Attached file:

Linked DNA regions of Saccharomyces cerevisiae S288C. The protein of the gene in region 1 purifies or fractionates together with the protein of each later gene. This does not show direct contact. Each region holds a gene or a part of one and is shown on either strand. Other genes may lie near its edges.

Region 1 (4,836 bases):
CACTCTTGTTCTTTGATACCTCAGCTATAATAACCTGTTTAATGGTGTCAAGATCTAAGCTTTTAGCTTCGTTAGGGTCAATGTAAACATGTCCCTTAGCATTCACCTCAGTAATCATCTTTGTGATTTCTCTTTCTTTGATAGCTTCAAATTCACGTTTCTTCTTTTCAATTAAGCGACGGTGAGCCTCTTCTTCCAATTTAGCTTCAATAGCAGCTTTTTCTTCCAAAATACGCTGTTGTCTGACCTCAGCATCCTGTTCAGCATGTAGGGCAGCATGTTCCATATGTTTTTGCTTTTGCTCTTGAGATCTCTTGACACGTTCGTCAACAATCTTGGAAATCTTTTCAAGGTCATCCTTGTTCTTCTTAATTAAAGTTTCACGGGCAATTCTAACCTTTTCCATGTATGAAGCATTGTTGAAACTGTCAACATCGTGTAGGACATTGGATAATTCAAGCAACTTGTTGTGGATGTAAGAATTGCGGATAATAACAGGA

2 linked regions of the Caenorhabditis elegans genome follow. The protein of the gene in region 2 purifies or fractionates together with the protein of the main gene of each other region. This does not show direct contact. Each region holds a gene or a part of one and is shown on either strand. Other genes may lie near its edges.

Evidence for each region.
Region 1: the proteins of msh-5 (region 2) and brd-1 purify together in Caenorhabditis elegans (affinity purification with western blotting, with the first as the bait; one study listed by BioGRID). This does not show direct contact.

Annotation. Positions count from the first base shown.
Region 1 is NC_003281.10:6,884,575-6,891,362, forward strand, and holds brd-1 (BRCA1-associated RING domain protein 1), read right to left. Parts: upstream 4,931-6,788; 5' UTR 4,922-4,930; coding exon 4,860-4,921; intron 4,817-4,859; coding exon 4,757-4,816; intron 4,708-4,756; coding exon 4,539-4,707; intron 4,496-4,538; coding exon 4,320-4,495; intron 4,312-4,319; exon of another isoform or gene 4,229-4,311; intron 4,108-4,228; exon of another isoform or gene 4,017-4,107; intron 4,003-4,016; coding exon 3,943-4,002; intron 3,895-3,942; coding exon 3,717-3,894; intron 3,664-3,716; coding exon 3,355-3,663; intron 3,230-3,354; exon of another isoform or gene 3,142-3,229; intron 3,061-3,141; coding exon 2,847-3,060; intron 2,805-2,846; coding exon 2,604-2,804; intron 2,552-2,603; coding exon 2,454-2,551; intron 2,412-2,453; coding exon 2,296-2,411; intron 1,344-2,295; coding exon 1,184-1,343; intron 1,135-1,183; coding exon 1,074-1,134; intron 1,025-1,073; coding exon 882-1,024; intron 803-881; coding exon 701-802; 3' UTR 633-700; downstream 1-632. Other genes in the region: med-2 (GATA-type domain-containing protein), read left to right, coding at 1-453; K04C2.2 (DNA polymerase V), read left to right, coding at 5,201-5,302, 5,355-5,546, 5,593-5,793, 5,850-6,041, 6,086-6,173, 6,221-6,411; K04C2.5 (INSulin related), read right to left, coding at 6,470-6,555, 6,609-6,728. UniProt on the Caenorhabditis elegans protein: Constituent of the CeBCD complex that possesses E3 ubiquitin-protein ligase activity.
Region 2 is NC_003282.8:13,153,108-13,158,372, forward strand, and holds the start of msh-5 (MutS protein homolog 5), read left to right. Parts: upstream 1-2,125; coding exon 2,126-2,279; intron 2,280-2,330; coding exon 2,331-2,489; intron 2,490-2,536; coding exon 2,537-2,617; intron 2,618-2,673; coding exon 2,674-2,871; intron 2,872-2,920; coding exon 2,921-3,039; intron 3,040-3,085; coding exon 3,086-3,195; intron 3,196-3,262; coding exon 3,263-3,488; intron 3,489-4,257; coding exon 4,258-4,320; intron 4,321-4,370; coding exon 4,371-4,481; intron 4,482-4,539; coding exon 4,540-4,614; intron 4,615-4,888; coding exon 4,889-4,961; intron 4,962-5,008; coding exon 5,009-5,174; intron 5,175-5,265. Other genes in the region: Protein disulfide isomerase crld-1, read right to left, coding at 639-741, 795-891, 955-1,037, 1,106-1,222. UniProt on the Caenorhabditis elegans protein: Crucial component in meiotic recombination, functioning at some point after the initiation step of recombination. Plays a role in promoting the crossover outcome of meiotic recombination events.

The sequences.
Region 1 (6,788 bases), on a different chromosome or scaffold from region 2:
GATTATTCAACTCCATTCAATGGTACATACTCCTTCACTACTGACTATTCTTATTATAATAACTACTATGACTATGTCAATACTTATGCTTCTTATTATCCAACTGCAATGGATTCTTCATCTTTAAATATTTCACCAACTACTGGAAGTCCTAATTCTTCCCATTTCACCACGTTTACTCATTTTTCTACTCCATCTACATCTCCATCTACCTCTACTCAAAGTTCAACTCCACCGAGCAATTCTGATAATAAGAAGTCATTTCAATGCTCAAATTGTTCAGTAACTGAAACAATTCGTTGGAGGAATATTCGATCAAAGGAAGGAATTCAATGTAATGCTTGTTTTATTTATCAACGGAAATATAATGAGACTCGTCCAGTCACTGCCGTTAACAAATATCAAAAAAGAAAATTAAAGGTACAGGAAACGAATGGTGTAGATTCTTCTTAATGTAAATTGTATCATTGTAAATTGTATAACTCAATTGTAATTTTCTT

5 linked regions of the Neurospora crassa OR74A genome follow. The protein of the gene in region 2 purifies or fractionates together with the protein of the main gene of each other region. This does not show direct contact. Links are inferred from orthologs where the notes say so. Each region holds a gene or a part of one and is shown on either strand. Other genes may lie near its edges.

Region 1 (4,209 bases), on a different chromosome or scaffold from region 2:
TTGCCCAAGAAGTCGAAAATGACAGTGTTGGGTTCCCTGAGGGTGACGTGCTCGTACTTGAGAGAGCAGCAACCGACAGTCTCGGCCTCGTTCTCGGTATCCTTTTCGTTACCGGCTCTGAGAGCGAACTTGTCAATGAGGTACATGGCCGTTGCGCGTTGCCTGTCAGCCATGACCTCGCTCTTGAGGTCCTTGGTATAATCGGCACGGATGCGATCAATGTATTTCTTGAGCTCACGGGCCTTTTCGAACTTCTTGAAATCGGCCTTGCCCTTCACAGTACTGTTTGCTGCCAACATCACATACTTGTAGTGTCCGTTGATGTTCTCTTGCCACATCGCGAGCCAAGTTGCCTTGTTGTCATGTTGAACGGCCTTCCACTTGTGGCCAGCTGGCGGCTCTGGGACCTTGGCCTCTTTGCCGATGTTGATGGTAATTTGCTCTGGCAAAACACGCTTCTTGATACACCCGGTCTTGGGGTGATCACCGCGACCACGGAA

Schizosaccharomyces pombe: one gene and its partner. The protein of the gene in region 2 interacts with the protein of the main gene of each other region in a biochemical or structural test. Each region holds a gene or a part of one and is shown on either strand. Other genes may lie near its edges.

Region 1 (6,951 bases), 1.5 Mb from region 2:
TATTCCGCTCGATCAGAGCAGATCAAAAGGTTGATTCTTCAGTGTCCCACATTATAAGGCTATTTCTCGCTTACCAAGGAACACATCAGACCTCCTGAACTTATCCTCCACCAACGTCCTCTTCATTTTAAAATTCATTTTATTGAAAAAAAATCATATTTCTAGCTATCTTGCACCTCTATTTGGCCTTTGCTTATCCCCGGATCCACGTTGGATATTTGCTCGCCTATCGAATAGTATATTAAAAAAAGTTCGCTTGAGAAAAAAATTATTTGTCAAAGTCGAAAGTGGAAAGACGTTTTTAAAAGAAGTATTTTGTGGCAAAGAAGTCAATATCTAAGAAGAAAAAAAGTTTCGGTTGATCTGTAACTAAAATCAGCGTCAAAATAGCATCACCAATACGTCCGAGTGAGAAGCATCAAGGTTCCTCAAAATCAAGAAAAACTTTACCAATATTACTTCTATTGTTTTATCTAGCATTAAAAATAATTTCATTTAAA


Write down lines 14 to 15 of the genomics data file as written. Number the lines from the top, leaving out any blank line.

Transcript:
Region 1 (4,209 bases), on a different chromosome or scaffold from region 2:
TTGCCCAAGAAGTCGAAAATGACAGTGTTGGGTTCCCTGAGGGTGACGTGCTCGTACTTGAGAGAGCAGCAACCGACAGTCTCGGCCTCGTTCTCGGTATCCTTTTCGTTACCGGCTCTGAGAGCGAACTTGTCAATGAGGTACATGGCCGTTGCGCGTTGCCTGTCAGCCATGACCTCGCTCTTGAGGTCCTTGGTATAATCGGCACGGATGCGATCAATGTATTTCTTGAGCTCACGGGCCTTTTCGAACTTCTTGAAATCGGCCTTGCCCTTCACAGTACTGTTTGCTGCCAACATCACATACTTGTAGTGTCCGTTGATGTTCTCTTGCCACATCGCGAGCCAAGTTGCCTTGTTGTCATGTTGAACGGCCTTCCACTTGTGGCCAGCTGGCGGCTCTGGGACCTTGGCCTCTTTGCCGATGTTGATGGTAATTTGCTCTGGCAAAACACGCTTCTTGATACACCCGGTCTTGGGGTGATCACCGCGACCACGGAA